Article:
-> Entrepreneurs The company that joins the partnership should offer services and products that increase agricultural output, improve infrastructure, ease market access or otherwise add sufficient value to the produce of the farmers. These products or services must give the joint venture company a clear competitive advantage in the market. Apart from know-how and technology, the company partner will be in charge of the day-to-day management of the joint venture. The business mindset and experience of the company partner are essential for the success of the joint venture. The company partner is also expected to continuously improve efficiency and drive innovation, thereby reassuring the investor that the money is well invested and managed.
-> Organizers The organizing non-profit functions as the glue between all partners. The organizer is primarily responsible for building relations of trust between all parties. It has to balance and guard over the social purpose of the business on the hand side, and the business rigour and financial accountability on the other. The organizer is the driving force behind the initiative and the partner that probably has the most complete overview of its progress.
-> Investors As the partnership model is developed for a social business enterprise, finance should ideally come from an investor who understands and has experience with the two-sided character of a social business. Yes, the business has a social goal, but more importantly, it should be a profitable business to be sustainable. The investment should therefore be a loan that has to be repaid (with interest) and cannot be just philanthropy or a gift. To guarantee the interests of the investor and to minimize risks, the investor will be represented in the board of the joint venture. By doing so, the joint venture company can also benefit from the financial knowledge of the investor.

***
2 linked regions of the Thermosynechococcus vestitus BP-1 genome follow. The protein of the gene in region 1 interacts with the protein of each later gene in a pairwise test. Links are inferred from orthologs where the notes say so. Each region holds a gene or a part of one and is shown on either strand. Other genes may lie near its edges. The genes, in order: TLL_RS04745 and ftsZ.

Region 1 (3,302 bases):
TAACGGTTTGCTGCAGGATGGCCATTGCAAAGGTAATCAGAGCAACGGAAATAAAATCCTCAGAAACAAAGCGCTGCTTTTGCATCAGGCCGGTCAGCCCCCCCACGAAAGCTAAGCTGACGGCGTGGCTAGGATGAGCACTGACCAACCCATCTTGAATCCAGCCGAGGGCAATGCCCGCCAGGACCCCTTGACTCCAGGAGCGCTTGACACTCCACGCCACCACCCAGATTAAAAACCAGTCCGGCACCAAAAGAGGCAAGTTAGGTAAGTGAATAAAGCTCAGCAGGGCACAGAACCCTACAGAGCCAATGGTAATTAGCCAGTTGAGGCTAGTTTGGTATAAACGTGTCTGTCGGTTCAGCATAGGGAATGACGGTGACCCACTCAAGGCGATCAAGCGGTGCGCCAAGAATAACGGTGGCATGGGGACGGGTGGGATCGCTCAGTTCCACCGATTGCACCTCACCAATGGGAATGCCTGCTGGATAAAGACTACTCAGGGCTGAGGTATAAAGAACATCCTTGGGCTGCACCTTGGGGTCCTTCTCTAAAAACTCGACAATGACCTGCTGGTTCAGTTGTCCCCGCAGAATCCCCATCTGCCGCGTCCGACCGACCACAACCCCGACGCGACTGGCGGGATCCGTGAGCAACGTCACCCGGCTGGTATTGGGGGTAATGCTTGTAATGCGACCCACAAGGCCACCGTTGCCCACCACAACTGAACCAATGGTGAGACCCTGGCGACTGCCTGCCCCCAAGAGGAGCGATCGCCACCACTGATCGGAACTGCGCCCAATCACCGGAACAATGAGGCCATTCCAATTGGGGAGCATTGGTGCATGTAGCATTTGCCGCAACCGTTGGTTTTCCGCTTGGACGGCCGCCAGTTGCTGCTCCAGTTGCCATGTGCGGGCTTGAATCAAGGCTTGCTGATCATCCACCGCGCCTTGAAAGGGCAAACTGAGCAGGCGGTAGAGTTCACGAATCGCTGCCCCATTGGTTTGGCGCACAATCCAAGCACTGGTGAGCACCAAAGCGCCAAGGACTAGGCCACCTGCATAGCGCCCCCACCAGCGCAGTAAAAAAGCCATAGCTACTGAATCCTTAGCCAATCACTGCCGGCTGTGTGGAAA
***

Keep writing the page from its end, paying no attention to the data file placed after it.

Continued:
THE PARTNERSHIP MODEL: STEP BY STEP
Step 1. Analysis and feasibility study
->What potential do producers have to move up the value chain?
->What sort of processing could add value? How much value could be added? How viable is this?
->What products/services are needed?
->What investment is required? Include working capital requirements during the operational phase.
Step 2. Business plan / secure funding
->Write and present your business plan to social investors and (development) banks.
->Explore all other funding options (subsidies related to the promotion of rural development, export/import subsidies, grants from development organizations, soft-loans from development banks)
Step 3. Set up the legal organization
->Protect producer interests
->Secure business rigour by professional management
->Install Board of Directors that includes representatives of all partners. Farmers have a minority in the board.
->Company management reports to the Board of Directors.
->Align the Articles of Association of the farmer groups with the Articles of Association of the joint venture companies.
->Anchor long-term, gradual ownership transfer arrangement in Share Holders Agreement.
->Make provisions in case one or more groups of farmers are to discontinue. Protect the continuity of the joint venture company.
-Anchor the allocation of profits of the company to be
1) repaid to the social investor
2) capitalize the company
3) pay premiums to supplying farmers. Sharing the economic benefits with the farmers (like premium payments) are to stimulate sufficient supply of good quality.
Step 4: Design, construction, team-building and start
->Source the best available technologies and suppliers
->Secure clear contractual agreements and payment conditions
->Recruit a professional team of qualified staff
->Train the team to understand and cope with the complexity of the social business, in particular to involve and report to all stakeholders concerned: from farmers to the (social) investor.